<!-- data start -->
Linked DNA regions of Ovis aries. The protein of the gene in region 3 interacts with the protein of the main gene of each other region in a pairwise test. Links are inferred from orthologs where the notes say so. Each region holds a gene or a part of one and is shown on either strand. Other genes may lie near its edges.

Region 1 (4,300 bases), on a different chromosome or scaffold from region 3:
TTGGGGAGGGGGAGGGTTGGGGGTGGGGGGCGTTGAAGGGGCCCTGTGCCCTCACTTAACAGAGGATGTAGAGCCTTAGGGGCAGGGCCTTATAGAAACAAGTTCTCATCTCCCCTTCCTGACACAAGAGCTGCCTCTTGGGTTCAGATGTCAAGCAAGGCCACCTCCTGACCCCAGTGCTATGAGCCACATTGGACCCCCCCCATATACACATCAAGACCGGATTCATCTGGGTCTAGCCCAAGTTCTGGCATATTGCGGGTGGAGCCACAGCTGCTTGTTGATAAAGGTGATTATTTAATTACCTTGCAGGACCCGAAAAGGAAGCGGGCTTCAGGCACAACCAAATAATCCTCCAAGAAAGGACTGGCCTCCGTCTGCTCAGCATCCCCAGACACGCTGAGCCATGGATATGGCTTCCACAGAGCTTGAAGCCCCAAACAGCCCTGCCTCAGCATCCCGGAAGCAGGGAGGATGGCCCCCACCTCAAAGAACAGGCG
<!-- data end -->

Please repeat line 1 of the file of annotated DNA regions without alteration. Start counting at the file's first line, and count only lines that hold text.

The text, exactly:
Linked DNA regions of Ovis aries. The protein of the gene in region 3 interacts with the protein of the main gene of each other region in a pairwise test. Links are inferred from orthologs where the notes say so. Each region holds a gene or a part of one and is shown on either strand. Other genes may lie near its edges.